- Memory Creation Phase
- Code Execution Phase
Memory Creation Phase
In the Memory Creation Phase, all the variables and functions are stored as key-value pairs. The Memory Creation Phase is also known as the Variable Environment.
In the Memory creation phase, the memory will be allocated to all variables and functions inside the Global Execution Context. In this phase, variable declarations are scanned and made
- It stores undefined to all variables.
- For Functions, it stores the entire function code inside memory space.
Code Execution Phase
Code Execution Phase is the phase when code is executed one line at a time. The Code Execution Phase is also known as the Thread of Execution.
After completion of function execution, the result is stored inside the Memory Component. Once the execution is done and the result is stored inside the Memory Component the local execution context is deleted from the code component.
1. Memory Creation Phase (Variable Environment):
- Variable declarations are scanned, and they are set to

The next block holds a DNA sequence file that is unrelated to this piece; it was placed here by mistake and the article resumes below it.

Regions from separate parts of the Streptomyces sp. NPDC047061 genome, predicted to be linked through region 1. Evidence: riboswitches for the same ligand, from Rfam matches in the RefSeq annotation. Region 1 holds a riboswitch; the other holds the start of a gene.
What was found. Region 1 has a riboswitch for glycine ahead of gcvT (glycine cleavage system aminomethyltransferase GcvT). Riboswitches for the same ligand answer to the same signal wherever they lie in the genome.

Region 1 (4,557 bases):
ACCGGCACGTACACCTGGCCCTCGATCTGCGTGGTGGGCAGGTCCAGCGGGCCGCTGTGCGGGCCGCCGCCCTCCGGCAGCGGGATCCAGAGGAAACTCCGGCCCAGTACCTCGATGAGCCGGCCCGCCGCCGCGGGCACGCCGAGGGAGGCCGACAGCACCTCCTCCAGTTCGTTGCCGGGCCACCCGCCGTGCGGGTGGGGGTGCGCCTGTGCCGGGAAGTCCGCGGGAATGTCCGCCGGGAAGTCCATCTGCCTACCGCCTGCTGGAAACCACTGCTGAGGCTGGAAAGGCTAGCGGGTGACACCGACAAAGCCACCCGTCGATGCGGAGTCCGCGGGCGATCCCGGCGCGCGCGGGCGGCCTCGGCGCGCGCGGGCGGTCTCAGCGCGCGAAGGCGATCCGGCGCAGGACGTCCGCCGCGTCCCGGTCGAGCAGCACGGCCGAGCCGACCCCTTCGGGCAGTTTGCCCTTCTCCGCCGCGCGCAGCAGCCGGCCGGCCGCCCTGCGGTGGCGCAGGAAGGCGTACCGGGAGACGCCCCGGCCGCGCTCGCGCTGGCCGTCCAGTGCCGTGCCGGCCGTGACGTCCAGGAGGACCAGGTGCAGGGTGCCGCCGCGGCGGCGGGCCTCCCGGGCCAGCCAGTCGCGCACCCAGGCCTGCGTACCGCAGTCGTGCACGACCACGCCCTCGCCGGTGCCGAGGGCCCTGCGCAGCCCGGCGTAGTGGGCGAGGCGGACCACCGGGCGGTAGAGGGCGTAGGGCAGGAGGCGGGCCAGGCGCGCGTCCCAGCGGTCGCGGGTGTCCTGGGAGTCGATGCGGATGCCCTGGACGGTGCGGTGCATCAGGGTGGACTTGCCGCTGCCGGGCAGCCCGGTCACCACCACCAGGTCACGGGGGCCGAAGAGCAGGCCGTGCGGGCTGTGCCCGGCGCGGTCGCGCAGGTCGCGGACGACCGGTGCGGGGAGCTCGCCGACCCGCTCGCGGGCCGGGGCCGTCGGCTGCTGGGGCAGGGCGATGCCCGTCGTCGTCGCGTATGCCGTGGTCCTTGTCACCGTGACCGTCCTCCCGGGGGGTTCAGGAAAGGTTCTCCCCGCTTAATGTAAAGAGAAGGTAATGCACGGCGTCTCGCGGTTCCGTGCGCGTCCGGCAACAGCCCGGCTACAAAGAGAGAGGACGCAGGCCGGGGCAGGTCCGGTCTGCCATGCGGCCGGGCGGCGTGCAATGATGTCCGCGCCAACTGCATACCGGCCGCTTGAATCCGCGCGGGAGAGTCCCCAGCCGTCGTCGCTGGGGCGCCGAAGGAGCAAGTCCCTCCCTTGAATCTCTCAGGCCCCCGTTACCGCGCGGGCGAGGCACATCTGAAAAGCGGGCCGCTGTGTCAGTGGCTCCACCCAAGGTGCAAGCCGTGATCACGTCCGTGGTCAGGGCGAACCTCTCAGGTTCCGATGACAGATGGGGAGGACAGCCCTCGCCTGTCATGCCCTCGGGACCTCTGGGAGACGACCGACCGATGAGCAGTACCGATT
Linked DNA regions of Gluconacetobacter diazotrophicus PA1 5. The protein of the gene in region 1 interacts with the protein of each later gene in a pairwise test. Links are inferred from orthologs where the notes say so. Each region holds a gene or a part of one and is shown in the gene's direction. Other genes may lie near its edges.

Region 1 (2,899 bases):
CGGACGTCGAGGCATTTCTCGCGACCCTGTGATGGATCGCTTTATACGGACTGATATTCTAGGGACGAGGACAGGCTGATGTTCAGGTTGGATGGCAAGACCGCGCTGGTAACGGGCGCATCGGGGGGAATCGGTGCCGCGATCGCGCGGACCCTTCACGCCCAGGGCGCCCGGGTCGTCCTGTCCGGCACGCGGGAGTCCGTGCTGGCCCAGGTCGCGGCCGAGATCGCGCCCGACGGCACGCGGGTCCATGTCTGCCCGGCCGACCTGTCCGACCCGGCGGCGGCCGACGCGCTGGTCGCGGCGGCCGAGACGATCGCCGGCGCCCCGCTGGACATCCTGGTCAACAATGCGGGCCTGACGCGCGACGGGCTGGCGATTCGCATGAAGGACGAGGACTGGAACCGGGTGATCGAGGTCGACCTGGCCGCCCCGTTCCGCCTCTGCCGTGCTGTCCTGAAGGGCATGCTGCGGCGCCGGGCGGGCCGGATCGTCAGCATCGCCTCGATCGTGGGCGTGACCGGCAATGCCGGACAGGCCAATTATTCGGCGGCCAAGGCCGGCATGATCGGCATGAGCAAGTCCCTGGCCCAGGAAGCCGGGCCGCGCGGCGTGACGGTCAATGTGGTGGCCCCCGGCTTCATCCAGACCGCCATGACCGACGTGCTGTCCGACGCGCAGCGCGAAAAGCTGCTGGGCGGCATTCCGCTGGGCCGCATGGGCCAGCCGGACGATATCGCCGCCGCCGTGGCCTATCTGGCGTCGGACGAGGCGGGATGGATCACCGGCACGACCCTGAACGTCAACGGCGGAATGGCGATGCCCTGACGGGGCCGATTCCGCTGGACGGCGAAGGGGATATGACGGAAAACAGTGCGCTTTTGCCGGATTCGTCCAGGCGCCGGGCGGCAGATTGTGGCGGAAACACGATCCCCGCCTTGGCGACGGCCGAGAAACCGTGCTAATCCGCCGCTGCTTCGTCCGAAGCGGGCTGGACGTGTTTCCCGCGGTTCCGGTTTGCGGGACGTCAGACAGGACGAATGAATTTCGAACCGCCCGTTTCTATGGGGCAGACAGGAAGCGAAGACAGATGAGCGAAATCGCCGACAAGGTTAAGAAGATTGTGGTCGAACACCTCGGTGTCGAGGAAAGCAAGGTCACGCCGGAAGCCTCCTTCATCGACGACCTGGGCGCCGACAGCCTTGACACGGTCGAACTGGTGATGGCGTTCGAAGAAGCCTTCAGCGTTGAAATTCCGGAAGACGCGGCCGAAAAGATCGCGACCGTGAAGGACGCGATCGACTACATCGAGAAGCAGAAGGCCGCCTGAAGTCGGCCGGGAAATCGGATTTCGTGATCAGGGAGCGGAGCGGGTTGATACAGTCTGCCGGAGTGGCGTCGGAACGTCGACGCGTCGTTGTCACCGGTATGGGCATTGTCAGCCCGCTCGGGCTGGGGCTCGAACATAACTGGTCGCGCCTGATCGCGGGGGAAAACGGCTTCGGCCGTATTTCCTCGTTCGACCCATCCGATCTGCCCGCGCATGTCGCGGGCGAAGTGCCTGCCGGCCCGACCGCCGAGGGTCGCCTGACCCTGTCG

- Functions are stored in memory with their entire code.
2. Code Execution Phase (Thread of Execution):
- This is where the actual code is executed line by line. Calculations are performed, and values are assigned to variables.
- When a function is called, a new local execution context is created with its own memory and two phases, similar to the global context.
- After a function finishes executing, its result is stored in memory, and the local execution context is removed.
Let’s break it down in a simpler way:
1. Memory Creation Phase (Variable Setup):
- It sets up space in memory for things like variables and functions.
- Variables are prepared but don’t have values yet; they are like empty boxes.
- Functions are stored in memory with all their instructions, like a recipe.
2. Code Execution Phase (Doing the Work):
- It works one step at a time, following the order of your code.
- When it sees a variable, it gives it a value.
- If there’s a function, it runs that function like a small program.
- After the function finishes, the result is saved, and the function’s stuff is removed.
Think of it like making a list of what you need to do (Memory Creation Phase) and then actually doing each task one by one (Code Execution Phase). When you have a recipe (function), you follow the steps in the recipe, and when you’re done, you put away the recipe and keep the dish you made.
Jai Hind, Vande Mataram 🇮🇳
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